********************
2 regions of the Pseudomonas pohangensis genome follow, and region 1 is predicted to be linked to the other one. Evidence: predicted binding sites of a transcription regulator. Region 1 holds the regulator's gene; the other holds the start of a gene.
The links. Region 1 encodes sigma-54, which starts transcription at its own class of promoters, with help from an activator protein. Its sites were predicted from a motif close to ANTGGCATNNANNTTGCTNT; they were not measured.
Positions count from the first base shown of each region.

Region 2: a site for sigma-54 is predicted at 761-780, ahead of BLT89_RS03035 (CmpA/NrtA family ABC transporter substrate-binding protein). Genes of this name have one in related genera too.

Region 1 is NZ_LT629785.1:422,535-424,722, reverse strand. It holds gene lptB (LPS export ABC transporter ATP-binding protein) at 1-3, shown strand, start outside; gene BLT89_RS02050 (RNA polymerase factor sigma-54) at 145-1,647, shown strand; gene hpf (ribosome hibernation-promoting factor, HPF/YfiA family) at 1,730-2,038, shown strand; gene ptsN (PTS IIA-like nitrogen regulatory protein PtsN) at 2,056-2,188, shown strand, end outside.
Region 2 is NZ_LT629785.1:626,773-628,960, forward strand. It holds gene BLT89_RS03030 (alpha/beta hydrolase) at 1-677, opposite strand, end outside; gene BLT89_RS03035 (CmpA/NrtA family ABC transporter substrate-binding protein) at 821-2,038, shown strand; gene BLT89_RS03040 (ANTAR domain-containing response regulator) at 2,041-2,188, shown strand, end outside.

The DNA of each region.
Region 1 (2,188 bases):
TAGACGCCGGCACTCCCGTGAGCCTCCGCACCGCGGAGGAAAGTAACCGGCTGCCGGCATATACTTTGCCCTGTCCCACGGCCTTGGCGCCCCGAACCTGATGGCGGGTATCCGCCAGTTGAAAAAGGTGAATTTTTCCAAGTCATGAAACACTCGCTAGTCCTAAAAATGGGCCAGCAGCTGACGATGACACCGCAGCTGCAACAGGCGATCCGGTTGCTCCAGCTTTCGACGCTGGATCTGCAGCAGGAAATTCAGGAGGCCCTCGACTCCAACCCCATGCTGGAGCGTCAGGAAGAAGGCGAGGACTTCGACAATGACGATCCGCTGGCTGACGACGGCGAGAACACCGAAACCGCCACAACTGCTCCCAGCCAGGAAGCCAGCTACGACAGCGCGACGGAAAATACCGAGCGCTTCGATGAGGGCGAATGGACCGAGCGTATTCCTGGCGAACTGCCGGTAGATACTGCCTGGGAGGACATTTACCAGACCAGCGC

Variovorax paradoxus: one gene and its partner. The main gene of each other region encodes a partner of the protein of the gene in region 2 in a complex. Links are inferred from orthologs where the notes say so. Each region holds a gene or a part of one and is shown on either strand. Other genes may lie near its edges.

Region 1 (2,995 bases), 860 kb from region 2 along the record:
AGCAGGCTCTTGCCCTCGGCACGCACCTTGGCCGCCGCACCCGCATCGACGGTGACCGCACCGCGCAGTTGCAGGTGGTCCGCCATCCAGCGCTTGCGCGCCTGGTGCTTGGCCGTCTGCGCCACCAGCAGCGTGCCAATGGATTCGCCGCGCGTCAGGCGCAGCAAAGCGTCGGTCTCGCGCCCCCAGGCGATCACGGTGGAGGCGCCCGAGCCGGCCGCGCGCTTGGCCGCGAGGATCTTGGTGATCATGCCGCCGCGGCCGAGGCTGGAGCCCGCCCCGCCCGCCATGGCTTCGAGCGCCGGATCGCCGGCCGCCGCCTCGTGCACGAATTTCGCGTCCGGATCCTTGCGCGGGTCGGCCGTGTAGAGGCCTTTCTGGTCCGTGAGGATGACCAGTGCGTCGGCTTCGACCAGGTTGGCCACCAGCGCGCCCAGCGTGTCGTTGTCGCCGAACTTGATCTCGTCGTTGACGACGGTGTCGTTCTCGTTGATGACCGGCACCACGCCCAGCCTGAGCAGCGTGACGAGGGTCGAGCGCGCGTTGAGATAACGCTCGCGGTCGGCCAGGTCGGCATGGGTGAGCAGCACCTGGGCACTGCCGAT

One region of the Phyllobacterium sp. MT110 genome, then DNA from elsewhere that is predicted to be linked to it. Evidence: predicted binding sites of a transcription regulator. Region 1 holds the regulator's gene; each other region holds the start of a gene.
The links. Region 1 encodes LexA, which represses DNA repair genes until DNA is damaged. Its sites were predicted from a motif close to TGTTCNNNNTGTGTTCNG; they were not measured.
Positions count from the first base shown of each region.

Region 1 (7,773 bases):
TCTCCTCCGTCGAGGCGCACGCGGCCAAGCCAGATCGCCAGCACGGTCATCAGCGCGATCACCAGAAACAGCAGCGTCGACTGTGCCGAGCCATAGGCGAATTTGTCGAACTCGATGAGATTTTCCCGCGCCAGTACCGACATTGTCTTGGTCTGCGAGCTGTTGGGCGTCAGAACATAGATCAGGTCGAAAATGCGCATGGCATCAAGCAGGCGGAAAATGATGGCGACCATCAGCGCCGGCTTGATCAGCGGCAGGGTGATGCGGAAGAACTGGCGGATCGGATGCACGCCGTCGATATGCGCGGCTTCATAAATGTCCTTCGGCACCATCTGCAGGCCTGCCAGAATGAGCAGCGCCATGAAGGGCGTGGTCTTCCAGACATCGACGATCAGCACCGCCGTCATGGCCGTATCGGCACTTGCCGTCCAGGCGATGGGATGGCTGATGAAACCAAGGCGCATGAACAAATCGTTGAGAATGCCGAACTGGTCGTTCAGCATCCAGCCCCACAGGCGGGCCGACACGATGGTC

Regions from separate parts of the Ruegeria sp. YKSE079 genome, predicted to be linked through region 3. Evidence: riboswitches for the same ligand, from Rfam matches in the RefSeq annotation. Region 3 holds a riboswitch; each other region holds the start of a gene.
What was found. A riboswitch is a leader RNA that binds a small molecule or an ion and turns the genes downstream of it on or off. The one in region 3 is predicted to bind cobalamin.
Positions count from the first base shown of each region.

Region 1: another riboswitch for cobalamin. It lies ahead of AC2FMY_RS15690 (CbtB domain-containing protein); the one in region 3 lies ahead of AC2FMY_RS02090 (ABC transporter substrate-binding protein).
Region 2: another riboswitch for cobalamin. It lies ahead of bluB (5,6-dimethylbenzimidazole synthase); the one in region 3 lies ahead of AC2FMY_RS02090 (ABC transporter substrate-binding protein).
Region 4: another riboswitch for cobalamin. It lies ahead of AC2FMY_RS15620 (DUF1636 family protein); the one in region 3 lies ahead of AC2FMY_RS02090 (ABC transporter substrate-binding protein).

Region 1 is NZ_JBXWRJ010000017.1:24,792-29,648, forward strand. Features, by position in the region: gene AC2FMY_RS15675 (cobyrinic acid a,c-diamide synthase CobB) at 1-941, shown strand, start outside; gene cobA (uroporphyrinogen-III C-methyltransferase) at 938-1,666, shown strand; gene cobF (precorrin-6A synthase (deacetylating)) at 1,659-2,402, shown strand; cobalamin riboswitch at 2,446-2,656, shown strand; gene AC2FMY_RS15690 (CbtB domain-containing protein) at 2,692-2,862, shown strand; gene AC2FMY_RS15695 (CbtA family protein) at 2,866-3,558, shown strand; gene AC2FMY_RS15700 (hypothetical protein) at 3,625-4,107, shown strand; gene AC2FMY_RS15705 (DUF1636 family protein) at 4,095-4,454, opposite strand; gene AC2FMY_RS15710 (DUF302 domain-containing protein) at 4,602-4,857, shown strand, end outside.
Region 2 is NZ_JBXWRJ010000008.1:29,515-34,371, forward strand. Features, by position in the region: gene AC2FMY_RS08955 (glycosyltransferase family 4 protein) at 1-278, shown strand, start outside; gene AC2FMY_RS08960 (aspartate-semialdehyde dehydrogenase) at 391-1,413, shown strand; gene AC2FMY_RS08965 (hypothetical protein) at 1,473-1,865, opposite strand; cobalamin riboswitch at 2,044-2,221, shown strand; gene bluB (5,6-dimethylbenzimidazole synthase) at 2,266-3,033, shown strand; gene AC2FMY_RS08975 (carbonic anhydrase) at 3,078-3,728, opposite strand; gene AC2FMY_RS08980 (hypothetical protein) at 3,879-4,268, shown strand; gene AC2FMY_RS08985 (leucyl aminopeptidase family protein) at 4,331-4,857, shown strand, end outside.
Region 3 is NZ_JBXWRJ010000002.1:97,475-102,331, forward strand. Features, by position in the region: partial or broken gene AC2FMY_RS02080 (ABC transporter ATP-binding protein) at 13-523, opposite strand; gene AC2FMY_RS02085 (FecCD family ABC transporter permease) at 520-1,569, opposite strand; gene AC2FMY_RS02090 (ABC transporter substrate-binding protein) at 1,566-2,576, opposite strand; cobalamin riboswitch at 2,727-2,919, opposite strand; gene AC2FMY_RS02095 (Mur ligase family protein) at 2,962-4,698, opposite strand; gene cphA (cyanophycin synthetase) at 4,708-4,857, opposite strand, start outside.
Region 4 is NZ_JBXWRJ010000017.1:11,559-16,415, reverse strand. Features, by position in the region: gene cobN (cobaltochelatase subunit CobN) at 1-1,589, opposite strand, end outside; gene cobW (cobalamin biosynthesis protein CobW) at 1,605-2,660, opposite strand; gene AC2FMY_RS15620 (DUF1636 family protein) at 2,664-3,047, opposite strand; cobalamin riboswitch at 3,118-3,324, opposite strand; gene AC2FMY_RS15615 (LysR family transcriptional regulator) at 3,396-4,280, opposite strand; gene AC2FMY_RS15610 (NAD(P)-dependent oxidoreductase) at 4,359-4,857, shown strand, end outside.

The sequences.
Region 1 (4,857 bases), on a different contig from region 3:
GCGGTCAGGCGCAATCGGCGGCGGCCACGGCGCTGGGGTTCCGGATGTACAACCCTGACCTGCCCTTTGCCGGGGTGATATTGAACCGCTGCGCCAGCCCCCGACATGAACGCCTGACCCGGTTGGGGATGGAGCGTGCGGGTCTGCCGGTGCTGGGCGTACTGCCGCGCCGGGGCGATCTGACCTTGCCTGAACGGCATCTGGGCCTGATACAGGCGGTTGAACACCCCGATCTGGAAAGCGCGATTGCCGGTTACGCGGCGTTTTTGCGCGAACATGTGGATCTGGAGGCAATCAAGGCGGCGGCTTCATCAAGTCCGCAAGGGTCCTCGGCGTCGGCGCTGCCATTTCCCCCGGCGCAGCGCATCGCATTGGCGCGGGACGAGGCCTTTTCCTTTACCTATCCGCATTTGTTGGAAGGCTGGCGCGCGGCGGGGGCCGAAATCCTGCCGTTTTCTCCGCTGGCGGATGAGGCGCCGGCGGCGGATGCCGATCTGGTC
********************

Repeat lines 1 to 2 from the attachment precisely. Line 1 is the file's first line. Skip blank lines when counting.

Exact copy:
2 regions of the Pseudomonas pohangensis genome follow, and region 1 is predicted to be linked to the other one. Evidence: predicted binding sites of a transcription regulator. Region 1 holds the regulator's gene; the other holds the start of a gene.
The links. Region 1 encodes sigma-54, which starts transcription at its own class of promoters, with help from an activator protein. Its sites were predicted from a motif close to ANTGGCATNNANNTTGCTNT; they were not measured.